My entry, The Baby of the Family, made it to the final ten – which was a lovely shock. As a result, I was invited to submit future stories directly to Shirley Blair – and my next submission, Home Comforts, was accepted. Shortly after that, Baby was also accepted.

Q2.  Did you send many in to them before you had your first acceptance?

Suzanne.    I’d been writing off and on since I was 16 and, while I’d mainly concentrated on writing novels, I did have the odd attempt at a short story. I’ve always been fond of The People’s Friend – it was always my gran’s favourite magazine and she’d introduced me to it when I was a child – so it seemed natural to submit some of my stories to them. My first People’s Friend submission was in 1994 – and I continued to send them a story or two most years until they accepted Home Comforts for publication.

Q3.  I know you write pocket novels. Roughly, how long does it take to write one?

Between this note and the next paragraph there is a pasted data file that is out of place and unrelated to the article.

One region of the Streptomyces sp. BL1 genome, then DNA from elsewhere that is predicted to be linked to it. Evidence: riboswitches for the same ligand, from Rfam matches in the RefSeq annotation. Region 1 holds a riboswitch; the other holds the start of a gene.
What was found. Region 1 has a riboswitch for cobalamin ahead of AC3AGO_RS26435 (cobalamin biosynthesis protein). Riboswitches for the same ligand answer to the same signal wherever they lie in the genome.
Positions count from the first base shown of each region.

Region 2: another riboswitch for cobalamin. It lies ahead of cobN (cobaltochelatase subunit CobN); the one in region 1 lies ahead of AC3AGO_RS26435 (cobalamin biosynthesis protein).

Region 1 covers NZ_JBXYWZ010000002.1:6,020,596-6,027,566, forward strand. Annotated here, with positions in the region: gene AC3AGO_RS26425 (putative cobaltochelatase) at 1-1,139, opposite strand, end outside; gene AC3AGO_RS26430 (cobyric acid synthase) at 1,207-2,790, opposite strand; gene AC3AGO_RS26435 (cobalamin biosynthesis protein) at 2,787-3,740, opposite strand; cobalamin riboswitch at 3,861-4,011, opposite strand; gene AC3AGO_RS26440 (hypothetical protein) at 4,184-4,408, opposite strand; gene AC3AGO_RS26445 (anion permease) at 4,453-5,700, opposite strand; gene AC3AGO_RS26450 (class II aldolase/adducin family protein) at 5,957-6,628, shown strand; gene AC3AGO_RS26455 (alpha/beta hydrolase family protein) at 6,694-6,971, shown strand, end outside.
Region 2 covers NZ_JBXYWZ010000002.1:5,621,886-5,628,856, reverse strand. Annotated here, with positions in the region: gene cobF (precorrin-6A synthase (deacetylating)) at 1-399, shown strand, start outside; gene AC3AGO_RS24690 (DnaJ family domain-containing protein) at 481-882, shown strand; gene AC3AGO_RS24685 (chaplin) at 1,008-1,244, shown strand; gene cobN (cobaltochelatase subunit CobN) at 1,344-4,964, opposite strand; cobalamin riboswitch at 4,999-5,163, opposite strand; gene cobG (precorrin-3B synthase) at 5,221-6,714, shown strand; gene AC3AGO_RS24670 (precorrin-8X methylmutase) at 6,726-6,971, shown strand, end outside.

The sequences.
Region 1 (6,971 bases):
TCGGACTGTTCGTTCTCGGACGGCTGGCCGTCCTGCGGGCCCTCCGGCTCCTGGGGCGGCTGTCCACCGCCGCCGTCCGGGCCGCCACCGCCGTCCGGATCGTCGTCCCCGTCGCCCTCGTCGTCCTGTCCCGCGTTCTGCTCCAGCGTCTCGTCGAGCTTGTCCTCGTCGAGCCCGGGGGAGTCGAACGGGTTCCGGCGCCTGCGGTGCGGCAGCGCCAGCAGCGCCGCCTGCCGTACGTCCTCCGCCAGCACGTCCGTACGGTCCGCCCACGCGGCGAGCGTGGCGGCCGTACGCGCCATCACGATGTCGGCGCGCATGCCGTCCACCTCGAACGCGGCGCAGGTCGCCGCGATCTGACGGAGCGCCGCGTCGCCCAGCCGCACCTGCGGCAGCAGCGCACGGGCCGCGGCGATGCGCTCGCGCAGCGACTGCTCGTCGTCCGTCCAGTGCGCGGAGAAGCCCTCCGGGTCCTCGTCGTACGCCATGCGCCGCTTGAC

Suzanne.    I fit my writing in around my family and a day job, so my writing time’s limited. It usually takes me around three months to write a People’s Friend pocket novel from idea to submission.

It takes me a while to write my way into a story, so the beginning is always slower than the middle and the end – and there don’t seem to be any exceptions to this, even if I already know the setting and who’s involved.

The pocket novel I’m working on at the moment is the last in a trilogy (Kinbrae Kisses) about the McGregor brothers. The setting was already there, so you’d think it would have been a faster start – but it wasn’t.

Q4. How far in advance do you send a seasonal story for example, I know you like stories with snow scenes.

Suzanne.    I do like snow scenes very much. I think they’re handy for writers, as they can force characters to stay together in one place.